Due to their extreme variations in condition over the course of a day, intertidal zones are challenging environments. Organisms that live there must be prepared to cope with both exposure and submersion, not to mention the temperature variations that accompany these conditions. The differing tolerances and adaptations of various organisms to these conditions generally cause patterns of vertical zonation to occur in the intertidal zone, especially when the shore is steep and rocky. Understanding the ecology of shore environments is important to future conservation and management efforts. This study was conducted on a beach in Mangapwani, Zanzibar at at 6˚ 9.874’S and 39˚ 11.281’E. In order to establish what organisms make use of steep, rocky, intertidal habitats in Zanzibar and establish a baseline understanding of the ecosystem with which to compare future changes, a census was taken of the animals living on the intertidal sections of cliffs and steep rock faces and data was analyzed for evidence of vertical zonation patterns. Informal observations of human activity were also made to gauge the likely level of anthropogenic impact already occurring at the site. From April 6 through April 23, organisms were identified and counted along 11 transects with between six and 11 replicates per transect location. Nineteen different kinds of organisms from three phyla (Chordata, Crustacea, Mollusca) were observed over the course of this study. The most numerous animals were acorn barnacles (Chthamalus dentatus), conical barnacles (Tetraclita squamosal rufotincta), limpets (Phylum Mollusca, Family Patellidae), and mussels (Phylum Mollusca, Family Mytilidae). These organisms were all very likely to exhibit distribution patterns along a transect that were found to be significantly inconsistent with random distribution.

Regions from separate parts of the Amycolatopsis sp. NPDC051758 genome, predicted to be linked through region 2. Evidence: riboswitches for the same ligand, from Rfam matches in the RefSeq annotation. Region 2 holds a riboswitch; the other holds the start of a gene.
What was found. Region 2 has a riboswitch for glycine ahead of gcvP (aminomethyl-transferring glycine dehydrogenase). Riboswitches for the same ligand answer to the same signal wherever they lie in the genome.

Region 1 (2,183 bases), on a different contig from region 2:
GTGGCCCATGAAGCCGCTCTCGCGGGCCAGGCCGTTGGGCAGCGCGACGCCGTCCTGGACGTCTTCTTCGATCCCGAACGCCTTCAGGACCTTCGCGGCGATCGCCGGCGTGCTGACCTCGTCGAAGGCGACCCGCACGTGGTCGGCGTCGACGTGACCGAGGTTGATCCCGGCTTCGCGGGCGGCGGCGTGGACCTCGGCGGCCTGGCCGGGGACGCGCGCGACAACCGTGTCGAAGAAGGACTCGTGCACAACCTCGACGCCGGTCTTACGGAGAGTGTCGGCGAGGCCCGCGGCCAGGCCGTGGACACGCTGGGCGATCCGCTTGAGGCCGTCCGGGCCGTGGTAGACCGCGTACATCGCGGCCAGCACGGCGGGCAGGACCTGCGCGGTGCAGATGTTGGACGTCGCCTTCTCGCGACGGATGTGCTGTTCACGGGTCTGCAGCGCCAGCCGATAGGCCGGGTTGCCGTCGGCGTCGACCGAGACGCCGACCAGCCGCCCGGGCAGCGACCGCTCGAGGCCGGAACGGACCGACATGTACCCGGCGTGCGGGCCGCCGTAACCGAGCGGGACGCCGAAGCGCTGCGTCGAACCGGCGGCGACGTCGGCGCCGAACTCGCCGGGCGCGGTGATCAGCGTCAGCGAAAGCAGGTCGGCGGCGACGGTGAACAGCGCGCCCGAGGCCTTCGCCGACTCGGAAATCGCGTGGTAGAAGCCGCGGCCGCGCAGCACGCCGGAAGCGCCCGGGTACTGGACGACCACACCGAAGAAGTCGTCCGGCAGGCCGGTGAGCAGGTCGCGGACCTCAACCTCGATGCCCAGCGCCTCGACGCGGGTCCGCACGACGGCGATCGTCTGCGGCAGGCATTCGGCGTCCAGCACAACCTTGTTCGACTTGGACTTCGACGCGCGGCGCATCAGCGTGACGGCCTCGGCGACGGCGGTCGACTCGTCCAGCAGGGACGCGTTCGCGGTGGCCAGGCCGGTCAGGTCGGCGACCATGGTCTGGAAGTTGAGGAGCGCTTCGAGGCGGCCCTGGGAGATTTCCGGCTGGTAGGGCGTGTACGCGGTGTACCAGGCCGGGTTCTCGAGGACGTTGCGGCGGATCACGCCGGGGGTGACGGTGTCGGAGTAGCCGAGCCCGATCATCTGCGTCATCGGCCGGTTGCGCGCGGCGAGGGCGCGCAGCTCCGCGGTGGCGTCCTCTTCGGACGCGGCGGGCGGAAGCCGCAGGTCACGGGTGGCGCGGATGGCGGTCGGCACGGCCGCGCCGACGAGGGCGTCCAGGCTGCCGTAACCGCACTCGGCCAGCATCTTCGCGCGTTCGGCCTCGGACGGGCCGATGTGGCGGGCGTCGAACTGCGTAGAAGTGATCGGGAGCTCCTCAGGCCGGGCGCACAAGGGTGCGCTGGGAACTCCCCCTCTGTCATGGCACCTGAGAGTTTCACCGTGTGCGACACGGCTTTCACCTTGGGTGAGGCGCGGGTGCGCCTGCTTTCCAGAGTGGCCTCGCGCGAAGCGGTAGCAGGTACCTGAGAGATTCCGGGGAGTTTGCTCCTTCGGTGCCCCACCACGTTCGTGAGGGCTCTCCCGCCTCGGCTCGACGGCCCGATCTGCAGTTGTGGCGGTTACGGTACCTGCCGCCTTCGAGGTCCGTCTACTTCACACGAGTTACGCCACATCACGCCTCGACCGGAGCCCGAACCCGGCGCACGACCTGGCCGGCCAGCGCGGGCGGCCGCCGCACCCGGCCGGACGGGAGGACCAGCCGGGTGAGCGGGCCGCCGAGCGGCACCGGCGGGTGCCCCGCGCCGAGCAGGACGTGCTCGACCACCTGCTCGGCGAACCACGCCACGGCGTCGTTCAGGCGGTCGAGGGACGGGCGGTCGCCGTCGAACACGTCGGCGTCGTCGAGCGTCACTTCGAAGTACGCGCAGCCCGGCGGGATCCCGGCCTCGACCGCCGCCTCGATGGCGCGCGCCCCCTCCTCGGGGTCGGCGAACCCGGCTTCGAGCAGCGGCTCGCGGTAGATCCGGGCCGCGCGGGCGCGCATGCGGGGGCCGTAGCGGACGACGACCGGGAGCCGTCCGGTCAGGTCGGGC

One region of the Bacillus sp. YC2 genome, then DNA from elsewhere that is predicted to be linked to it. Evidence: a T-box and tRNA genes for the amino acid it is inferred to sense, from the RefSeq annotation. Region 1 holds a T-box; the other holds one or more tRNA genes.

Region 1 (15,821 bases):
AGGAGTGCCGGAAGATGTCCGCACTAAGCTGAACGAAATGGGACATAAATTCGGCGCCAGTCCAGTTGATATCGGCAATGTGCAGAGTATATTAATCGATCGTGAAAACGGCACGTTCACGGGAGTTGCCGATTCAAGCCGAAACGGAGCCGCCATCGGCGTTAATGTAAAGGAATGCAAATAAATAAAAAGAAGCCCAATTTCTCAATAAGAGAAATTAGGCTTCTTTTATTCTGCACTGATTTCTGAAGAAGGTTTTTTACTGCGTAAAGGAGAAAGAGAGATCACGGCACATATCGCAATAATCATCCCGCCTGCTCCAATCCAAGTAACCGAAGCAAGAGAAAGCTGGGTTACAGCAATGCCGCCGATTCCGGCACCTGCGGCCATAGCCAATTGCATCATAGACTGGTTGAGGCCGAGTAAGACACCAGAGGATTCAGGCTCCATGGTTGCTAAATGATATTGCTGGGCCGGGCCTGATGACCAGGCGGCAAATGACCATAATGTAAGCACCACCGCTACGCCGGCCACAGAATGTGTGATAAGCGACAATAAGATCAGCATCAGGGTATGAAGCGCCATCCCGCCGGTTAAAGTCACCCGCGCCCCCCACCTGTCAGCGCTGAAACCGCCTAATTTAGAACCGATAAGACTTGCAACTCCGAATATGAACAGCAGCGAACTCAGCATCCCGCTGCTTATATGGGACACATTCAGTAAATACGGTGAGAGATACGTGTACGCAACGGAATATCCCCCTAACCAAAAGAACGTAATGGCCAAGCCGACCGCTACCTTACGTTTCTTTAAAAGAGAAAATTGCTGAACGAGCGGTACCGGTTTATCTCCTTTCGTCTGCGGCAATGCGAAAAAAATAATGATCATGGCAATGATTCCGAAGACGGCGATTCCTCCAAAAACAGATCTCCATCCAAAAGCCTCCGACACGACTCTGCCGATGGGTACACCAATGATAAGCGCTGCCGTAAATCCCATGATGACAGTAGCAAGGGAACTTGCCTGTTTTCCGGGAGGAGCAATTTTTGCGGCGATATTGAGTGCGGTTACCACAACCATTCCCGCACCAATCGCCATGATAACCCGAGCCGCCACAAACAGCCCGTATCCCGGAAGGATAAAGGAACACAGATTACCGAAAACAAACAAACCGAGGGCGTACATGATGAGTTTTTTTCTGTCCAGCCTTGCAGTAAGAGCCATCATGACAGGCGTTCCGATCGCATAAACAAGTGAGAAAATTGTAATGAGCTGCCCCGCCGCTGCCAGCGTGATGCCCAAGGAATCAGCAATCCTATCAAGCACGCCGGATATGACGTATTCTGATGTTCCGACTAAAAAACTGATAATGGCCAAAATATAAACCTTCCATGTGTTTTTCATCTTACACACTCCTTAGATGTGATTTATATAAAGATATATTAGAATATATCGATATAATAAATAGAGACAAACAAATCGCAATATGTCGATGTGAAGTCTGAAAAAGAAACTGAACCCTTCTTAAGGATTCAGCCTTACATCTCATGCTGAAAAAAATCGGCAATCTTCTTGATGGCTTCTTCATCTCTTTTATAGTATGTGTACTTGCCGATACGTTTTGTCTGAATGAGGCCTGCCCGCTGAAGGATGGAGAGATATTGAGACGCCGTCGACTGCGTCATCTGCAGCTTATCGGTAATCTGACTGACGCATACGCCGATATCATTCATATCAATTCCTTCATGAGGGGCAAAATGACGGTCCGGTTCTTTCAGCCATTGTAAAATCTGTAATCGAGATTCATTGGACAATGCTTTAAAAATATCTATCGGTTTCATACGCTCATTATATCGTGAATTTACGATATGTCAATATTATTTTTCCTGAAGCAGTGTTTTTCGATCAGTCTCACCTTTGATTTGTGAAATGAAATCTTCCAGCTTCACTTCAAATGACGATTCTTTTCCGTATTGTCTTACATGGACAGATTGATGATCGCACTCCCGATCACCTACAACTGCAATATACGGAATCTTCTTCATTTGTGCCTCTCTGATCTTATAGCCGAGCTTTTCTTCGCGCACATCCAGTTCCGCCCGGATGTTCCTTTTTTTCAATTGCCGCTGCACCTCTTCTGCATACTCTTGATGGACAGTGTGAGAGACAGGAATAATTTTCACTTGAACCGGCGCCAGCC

African Studies | Animal Sciences | Animal Studies | Biodiversity | Environmental Studies | Marine Biology | Place and Environment | Population Biology | Systems Biology | Zoology
Jankowski, Emily, "Fauna Census of Intertidal Cliffs, Mangapwani, Zanzibar" (2015). Independent Study Project (ISP) Collection. Paper 2049.
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